FIG. 7 is a perspective view of the ankle cover employed in the ankle/toe securement assembly of the present invention.
FIG. 8 is a perspective view of a toe cover employed in the ankle/toe securement assembly of the present invention.
FIG. 9 is a sectional view taken along the line 9—9 of FIG. 8.
FIG. 10 is a cross-sectional view taken along the line 10—10 in FIG. 3.
FIG. 11 is a side view illustrating an alternate embodiment of the binding of the present invention.
Referring now in detail to the drawings, FIG. 1 shows the binding 10 of the present invention mounted on a snowboard 12 in the open position adapted to receive therein a snowboarding boot 14 as seen in FIG. 2. Binding 10 includes a base portion 16 and an ankle/toe securement assembly 18 which is pivotally mounted on a pair of laterally disposed extension arms 20 carried by the base portion 16 proximate the forward end thereof. A pair of laterally disposed upstanding arcuate locking arms 22 are carried by base portion 16 proximate the rear end thereof for securement of the free ends of the ankle/toe securement assembly 18 to the base portion 16 of the binding as will be described. Binding 10 also includes an adjustable heel slide 24 and an adjustable achilles plate 26.
The base portion 16, heel slide 24 and achilles plate 26 can each be of a conventional configuration. As seen for example in FIG. 1, base portion 16 comprises bottom wall 28 and a pair of opposed upstanding lateral walls 30. Bottom wall 28 defines an enlarged centrally disposed aperture 32 therein which is bordered by an inclined and serrated wall (not shown) and is adapted to receive a mounting disk 34. Mounting disk 34 also defines an inclined and serrated perimeter wall (not shown) for mating engagement with the perimeter wall of aperture 34 and anchors the binding 10 to the snowboard 12 in the desired angular orientation with threaded fasteners 36. It is to be understood that other configurations of base portion 16 could be employed in the binding of the present invention.
The heel slide 24 is generally of a U-shaped configuration and is affixed to the lateral walls 30 of base portion 16 by fastening members 38. Additional apertures 40 are preferably provided in the heel slide 24 for selective alignment with one of the opposed apertures 42 in the walls 30 of the base portion to provide longitudinal adjustment of the heel slide 24 on base portion 16 to accommodate boots of varying length. The achilles plate 26 is pivotally secured to the U-shaped heel slide 24 by pivot mounts 44. A vertically adjustable stop 46 is provided on the back side of the achilles plate 26 which abuts the upper surface of the rear of the heel slide 24 and thus limits the pivotal movement of plate 26 in a rearward or clockwise direction as seen in FIG. 1. Adjusting the elevation of stop 46 on plate 26 thus varies the degree of forward inclination of achilles plate 26. As with the configuration of base portion 16, other configurations of heel/achilles supports could be employed in the binding of the present invention.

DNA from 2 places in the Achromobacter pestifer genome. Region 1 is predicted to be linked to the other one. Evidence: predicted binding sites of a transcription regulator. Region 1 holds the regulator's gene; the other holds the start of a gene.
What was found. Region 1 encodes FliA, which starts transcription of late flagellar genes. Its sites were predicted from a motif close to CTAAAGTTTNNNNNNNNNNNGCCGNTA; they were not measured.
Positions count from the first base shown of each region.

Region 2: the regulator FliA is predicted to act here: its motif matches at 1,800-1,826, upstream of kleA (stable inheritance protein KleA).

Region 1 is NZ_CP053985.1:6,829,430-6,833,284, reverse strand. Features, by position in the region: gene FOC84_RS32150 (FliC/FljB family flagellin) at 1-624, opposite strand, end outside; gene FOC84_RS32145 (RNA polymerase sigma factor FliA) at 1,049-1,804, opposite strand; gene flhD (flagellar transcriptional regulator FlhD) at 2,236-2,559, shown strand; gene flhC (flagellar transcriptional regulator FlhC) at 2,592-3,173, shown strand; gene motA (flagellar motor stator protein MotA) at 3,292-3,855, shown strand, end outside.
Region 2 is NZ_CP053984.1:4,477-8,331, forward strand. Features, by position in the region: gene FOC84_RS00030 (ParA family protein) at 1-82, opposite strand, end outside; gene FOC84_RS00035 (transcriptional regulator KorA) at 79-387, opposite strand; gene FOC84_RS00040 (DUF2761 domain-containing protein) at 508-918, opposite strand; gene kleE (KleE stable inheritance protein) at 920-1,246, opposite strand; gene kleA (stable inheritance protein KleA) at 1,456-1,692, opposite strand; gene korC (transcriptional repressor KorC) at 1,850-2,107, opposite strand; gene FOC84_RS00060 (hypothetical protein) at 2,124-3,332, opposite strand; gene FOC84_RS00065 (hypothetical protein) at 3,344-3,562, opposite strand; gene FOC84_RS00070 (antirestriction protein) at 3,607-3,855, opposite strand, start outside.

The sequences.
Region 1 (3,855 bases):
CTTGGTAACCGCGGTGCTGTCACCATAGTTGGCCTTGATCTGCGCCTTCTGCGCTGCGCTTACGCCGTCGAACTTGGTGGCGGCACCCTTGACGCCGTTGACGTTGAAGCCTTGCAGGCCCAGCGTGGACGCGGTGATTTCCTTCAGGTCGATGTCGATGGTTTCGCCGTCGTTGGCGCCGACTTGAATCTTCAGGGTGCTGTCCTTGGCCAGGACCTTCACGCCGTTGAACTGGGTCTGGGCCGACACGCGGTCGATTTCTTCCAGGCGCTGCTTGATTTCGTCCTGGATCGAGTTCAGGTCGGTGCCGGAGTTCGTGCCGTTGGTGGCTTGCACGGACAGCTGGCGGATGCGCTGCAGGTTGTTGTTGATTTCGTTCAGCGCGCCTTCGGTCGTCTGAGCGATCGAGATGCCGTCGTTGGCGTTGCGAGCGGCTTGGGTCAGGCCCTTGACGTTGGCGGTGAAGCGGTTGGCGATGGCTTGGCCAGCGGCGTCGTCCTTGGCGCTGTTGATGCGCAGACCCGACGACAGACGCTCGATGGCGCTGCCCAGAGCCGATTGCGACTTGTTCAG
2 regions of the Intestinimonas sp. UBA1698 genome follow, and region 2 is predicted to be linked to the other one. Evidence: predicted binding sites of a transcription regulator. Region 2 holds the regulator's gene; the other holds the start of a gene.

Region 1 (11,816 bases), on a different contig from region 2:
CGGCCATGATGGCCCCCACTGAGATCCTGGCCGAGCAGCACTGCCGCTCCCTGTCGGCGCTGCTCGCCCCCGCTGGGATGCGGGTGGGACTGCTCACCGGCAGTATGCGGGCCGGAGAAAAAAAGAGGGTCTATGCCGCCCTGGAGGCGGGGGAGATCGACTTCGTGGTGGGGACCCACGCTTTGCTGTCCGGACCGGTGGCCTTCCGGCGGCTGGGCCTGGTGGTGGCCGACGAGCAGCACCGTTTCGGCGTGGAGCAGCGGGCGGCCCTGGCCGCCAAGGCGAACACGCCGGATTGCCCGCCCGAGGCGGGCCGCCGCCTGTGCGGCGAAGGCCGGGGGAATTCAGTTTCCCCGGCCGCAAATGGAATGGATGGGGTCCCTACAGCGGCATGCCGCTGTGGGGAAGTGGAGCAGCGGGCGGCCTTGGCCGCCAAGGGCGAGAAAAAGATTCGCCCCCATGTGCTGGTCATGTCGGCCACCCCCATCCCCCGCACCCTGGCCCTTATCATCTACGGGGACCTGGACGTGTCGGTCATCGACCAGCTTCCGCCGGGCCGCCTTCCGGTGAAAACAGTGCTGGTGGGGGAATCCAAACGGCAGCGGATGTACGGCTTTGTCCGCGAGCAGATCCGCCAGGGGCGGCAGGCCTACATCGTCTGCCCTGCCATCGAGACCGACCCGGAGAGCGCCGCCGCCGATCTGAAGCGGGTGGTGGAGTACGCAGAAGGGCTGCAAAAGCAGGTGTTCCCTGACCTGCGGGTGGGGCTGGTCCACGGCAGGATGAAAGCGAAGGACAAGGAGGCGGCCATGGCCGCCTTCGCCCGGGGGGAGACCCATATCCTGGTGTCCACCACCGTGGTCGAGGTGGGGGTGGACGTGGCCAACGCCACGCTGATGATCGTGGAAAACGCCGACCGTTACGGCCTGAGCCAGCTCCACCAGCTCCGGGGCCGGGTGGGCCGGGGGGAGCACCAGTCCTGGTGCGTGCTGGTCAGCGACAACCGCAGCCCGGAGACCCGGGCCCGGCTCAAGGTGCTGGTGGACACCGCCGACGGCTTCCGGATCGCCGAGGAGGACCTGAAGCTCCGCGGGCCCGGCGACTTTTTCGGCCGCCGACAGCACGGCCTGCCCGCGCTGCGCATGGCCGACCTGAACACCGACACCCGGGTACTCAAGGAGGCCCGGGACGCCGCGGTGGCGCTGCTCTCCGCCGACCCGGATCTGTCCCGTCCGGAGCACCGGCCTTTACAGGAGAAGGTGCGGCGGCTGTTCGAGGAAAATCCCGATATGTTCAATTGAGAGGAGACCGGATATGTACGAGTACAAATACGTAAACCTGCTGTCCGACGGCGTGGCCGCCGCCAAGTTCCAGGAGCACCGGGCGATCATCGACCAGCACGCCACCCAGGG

The ankle/toe securement assembly 18 comprises a pair of opposed support arms 50, a toe cover 52 pivotally mounted on and spanning support arms 50 proximate the forward ends by means of opposed pivot mount 54, and an ankle cover 56 mounted on and spanning support arms 50 proximate the rear ends thereof at 58. The ankle cover 56 is preferably pivotally mounted on support arms 50 at 58 to better accommodate differing boot configurations. Support arms 50 are pivotally mounted adjacent their forward ends on extensions 20 by means of pivot mounts 60. Extensions 20 project upwardly at a forward inclination from the forward end 16′ of base portion 16. As seen in FIGS. 1-9, extension arms 20 are secured to lateral walls 30 of the base portion of the bindings by a pair of fastening members 62. Alternatively, extension arms 20 could be integrally formed with the base portion of the binding.
To facilitate entry into the binding 10 and securement of the ankle/toe securement assembly 18 against the boot 14 it is preferable to limit the extent to which the securement assembly 18 can be opened relative to the base portion 16 of the binding. Pivoting the securement assembly 18 counterclockwise beyond about an 11:00 position, as viewed in FIG. 1, would be counter productive to boot entry and the securement of assembly 18 about the boot. Accordingly, the pivot mounts 60 by which the securement assembly is mounted are preferably provided with pivot limit stops. To provide such a stop, pivot mounts 60 are each comprised of mating pivot members 60A and 60B wherein pivot members 60A are secured to the forward end portions of the support arms 50 and pivot members 60B are secured to the upper ends of lateral extensions 20. Pivot members 60B each define an arcuate channel therein (not shown) into which an axially projecting pin (not shown) extends which is carried by a pivot member 60A. Thus, the extent of the relative pivotal movement of pivot member 60A to member 60B is limited by the arcuate length of the channel in pivot member 60B, which in turn correspondingly limits the pivotal movement of the ankle/toe securement assembly 18 relative to the base portion 16 of the binding. Other means for limiting the movement of securement assembly 18 could, of course, be employed.